Panelists received email instructions, the scoping review literature summary, and an anonymous survey link. Panelists were given 10 days to rank the appropriateness of FAST and E-FAST definitions, landmarks, quality, and accuracy statements on a scale of 1 to 9, with 1 indicating extremely inappropriate and 9 indicating extremely appropriate. All survey items included space for comments, reflection on the phrasing of an item, or a description of the relevant studies that played a role in the panelist’s response.
After the initial survey, the panelists were provided with a summary of responses that described the means, medians, IQRs, and accompanying histograms for appropriateness ratings. The free-text responses were also summarized, and each participant received their individual responses. To prevent bias, the committee maintained the anonymity of replies from other participants.
During the live webinar discussion on May 17, 2021, panelists discussed the first-round results and anonymously provided verbal or written feedback on survey items. In addition, all panelists were given 7 days to access an online document (Google Docs; Google) to anonymously and asynchronously comment on all results, respond to other panelists, suggest new items, and edit existing survey items. The committee iteratively reviewed, refined, discussed, and summarized into statements the input from the webinar discussion and online document.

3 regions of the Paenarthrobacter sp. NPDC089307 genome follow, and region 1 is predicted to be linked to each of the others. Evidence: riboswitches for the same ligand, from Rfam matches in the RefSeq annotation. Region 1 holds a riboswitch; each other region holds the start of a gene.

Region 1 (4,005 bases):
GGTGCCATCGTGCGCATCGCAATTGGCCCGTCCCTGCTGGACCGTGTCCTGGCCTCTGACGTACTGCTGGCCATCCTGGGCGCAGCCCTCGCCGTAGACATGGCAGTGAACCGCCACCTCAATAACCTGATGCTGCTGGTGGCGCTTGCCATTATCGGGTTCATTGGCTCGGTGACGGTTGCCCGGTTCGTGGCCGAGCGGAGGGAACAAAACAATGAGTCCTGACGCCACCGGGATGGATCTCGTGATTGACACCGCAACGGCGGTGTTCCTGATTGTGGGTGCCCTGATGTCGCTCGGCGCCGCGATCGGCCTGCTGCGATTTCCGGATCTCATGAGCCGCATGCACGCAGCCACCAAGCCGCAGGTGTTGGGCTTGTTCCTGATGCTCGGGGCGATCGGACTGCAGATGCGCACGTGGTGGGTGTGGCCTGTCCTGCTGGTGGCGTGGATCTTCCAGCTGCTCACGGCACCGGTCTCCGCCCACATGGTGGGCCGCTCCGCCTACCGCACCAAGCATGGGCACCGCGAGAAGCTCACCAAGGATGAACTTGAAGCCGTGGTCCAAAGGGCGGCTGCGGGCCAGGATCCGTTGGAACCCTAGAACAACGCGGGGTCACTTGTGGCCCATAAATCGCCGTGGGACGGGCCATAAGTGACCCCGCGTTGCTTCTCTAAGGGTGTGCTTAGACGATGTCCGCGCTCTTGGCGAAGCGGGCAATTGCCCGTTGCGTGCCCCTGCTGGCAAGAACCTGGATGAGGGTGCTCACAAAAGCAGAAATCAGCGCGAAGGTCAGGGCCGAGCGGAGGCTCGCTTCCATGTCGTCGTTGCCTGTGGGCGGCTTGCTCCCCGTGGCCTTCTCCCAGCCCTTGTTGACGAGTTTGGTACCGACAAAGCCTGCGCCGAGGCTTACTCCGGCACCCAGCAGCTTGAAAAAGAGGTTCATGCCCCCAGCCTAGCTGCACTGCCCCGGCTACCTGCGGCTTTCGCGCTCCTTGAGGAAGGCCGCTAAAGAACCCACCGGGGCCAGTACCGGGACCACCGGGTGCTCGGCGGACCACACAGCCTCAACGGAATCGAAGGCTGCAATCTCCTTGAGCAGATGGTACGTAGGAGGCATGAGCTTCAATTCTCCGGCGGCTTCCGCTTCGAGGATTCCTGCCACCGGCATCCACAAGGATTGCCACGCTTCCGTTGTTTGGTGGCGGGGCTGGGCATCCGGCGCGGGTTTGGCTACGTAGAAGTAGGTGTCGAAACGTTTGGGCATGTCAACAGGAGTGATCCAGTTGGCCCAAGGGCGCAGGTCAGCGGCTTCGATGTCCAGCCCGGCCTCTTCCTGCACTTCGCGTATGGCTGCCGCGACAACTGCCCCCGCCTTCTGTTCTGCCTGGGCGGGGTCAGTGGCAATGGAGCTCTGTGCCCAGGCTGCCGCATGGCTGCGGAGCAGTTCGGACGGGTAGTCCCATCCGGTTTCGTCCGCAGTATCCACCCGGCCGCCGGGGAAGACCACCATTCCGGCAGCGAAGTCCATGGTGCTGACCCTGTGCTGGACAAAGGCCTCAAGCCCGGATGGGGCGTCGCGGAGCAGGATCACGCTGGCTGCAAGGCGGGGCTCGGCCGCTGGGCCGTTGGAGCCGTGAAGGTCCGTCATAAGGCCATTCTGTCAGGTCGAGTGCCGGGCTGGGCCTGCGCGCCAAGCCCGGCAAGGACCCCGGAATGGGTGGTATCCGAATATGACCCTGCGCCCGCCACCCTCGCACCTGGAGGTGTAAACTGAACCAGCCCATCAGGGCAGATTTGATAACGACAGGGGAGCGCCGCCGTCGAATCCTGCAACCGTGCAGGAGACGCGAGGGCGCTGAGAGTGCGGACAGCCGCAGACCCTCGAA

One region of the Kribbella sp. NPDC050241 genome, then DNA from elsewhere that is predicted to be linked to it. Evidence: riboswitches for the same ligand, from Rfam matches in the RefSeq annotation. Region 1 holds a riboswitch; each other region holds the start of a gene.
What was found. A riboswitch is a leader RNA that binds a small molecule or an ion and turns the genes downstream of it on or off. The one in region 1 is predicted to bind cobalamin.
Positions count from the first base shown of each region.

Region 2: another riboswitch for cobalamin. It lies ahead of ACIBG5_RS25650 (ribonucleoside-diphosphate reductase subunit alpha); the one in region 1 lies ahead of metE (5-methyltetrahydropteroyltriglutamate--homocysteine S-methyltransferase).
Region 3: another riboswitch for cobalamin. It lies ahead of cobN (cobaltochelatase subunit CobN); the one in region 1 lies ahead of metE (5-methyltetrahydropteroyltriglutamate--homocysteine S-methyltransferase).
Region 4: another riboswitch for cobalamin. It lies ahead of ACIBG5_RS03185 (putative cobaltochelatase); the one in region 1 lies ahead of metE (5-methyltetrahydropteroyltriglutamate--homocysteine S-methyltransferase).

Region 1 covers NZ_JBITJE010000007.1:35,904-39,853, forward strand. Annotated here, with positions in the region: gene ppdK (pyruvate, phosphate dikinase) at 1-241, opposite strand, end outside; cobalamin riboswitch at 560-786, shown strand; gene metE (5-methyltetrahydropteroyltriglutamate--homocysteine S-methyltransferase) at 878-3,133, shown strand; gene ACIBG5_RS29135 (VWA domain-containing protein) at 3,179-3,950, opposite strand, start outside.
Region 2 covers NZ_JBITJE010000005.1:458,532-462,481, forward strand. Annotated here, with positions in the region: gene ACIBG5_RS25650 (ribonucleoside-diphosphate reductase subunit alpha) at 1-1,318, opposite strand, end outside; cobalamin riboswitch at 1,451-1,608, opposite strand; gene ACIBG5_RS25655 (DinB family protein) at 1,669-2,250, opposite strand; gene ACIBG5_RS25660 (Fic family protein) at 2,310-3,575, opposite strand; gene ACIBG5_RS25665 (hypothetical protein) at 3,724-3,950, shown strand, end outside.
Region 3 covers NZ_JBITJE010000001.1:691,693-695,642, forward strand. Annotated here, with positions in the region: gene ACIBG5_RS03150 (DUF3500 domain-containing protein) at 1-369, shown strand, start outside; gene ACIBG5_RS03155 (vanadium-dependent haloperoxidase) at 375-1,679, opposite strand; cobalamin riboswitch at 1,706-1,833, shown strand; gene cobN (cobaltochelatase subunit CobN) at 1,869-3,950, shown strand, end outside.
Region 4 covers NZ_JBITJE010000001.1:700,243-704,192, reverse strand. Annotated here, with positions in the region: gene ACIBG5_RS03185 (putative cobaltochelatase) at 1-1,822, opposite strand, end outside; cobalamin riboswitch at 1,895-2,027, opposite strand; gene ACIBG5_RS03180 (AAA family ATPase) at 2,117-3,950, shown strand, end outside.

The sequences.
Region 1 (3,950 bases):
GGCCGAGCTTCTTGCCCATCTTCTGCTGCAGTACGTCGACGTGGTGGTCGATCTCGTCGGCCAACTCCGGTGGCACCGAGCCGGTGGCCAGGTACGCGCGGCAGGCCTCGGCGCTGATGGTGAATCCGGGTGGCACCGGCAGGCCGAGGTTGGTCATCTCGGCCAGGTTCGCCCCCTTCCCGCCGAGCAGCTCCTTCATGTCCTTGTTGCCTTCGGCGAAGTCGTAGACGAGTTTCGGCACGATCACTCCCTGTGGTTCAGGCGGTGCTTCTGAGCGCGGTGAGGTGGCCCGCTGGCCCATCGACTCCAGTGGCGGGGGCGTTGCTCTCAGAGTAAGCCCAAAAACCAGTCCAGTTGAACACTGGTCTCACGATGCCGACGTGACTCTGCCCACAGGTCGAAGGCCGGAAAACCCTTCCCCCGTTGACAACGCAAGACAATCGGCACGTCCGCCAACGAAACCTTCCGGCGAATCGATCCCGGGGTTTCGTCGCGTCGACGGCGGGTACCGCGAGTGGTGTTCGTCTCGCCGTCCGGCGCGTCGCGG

The committee adjusted the initial survey items for content and phrasing according to participant feedback. No survey items were removed. Panelists were sent a hyperlink to the second-round survey and asked to rate the FAST and E-FAST definitions, landmarks, quality, and accuracy statements for appropriateness (using a 1 to 9 scale, with 1 indicating extremely inappropriate and 9 indicating extremely appropriate); completeness according to evaluations, views, and landmarks; and importance (using a 1 to 9 scale, with 1 indicating not all important and 9 indicating extremely important).
The panelists had 10 days to complete the second survey. The committee then reviewed all of the survey results, final statements, and comments. Final statements within similar domains were merged into hybrid statements and reviewed for accuracy by all panelists.